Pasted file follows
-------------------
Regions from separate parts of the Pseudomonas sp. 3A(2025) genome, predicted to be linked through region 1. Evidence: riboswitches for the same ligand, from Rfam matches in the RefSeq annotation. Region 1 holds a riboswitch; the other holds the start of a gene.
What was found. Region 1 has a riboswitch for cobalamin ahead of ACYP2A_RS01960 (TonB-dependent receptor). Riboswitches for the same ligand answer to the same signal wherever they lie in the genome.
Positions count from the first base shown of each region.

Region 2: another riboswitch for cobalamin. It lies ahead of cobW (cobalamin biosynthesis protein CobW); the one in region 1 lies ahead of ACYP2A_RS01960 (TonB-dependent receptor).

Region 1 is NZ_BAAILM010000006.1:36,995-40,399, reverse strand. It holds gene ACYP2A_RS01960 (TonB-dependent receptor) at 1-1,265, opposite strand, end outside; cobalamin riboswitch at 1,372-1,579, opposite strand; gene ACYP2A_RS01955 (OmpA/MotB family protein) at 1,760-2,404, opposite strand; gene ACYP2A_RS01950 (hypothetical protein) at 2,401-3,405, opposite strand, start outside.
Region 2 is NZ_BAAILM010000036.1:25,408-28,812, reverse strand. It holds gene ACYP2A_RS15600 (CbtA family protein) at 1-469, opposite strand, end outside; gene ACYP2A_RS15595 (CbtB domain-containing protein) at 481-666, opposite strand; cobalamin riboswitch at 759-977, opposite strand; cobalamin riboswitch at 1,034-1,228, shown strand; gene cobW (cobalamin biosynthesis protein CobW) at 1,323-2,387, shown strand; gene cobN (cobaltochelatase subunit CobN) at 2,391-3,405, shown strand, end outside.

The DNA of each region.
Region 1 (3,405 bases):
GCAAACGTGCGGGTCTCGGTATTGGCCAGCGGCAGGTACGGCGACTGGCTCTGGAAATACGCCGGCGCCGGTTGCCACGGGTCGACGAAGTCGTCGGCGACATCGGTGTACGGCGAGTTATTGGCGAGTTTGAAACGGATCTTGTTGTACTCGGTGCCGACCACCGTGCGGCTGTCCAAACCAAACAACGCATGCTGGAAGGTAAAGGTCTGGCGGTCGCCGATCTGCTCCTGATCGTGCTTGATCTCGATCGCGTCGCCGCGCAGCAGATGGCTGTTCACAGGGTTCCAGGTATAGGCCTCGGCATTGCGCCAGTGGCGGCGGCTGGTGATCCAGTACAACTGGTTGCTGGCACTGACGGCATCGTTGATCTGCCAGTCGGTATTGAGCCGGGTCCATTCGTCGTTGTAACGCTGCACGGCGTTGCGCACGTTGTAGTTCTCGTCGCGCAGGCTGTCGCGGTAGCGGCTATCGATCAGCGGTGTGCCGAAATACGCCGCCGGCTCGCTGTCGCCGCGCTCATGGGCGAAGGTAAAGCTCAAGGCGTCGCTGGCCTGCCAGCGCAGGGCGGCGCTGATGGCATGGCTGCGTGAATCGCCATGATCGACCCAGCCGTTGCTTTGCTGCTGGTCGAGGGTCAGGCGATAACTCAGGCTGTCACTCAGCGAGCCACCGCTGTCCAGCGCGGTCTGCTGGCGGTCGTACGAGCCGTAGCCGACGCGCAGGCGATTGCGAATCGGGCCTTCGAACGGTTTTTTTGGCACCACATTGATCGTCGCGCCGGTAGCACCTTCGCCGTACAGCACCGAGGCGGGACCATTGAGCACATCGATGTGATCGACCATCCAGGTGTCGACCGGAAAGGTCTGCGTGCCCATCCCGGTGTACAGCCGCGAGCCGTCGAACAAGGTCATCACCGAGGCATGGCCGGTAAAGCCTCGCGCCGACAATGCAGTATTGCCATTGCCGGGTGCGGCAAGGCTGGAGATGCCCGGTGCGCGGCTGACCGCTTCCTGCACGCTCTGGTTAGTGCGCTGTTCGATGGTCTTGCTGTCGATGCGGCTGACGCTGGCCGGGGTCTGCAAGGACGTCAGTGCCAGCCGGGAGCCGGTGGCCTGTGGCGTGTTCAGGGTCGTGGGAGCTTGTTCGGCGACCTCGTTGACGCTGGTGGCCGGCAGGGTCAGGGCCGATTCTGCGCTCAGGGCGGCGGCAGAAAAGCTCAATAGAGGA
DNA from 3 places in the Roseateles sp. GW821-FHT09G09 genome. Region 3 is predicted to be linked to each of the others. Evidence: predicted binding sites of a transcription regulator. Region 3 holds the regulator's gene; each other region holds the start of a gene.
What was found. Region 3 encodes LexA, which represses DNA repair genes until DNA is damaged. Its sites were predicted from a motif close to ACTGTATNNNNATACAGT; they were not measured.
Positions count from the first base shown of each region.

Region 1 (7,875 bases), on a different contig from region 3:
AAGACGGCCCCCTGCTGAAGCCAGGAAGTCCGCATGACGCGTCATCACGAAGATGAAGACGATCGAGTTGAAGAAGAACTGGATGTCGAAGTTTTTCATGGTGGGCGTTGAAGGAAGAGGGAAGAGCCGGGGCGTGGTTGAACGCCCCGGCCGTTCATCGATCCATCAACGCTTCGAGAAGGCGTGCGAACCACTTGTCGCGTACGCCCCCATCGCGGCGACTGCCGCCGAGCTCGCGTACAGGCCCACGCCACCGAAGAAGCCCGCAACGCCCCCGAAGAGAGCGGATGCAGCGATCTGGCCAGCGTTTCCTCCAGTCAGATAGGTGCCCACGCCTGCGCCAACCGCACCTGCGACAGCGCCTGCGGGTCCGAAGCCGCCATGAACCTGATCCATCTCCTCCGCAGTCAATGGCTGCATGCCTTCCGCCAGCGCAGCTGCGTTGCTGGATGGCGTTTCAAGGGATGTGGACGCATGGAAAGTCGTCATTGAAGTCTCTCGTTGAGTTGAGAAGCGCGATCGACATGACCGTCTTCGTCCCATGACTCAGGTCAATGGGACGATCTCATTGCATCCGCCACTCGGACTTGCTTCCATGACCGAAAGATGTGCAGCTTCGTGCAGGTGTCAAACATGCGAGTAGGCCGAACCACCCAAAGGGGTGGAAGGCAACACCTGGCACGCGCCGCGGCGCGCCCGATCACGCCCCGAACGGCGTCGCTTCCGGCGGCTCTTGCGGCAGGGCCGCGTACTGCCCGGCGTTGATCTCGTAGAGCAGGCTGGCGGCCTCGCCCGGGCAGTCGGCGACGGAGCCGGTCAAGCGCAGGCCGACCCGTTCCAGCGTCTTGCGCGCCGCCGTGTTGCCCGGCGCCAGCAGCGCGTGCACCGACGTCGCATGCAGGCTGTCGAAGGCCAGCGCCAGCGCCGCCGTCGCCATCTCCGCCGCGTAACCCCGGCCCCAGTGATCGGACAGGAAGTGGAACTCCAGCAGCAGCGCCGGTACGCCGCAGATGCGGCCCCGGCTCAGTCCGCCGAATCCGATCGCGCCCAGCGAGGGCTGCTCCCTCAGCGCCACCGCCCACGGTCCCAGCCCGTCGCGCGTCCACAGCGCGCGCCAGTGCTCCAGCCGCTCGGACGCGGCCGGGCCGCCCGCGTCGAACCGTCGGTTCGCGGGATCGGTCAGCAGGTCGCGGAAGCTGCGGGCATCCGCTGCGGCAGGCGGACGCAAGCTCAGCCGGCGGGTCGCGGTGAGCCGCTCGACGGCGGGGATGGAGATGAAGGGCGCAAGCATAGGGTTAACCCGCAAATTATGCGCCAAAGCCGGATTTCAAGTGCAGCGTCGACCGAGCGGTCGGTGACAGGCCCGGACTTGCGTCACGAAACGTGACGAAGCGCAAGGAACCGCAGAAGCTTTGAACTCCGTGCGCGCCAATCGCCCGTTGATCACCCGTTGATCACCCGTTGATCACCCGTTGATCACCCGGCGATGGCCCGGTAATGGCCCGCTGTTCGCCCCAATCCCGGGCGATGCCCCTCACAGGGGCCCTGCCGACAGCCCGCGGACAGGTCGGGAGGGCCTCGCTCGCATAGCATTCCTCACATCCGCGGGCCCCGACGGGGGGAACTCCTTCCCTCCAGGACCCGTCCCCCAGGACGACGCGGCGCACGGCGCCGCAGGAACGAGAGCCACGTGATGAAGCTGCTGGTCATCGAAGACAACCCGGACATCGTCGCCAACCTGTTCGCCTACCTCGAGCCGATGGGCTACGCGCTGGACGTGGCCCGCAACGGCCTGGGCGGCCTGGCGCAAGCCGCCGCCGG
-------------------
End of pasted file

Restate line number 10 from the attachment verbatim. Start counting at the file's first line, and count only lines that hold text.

DNA from 3 places in the Roseateles sp. GW821-FHT09G09 genome. Region 3 is predicted to be linked to each of the others. Evidence: predicted binding sites of a transcription regulator. Region 3 holds the regulator's gene; each other region holds the start of a gene.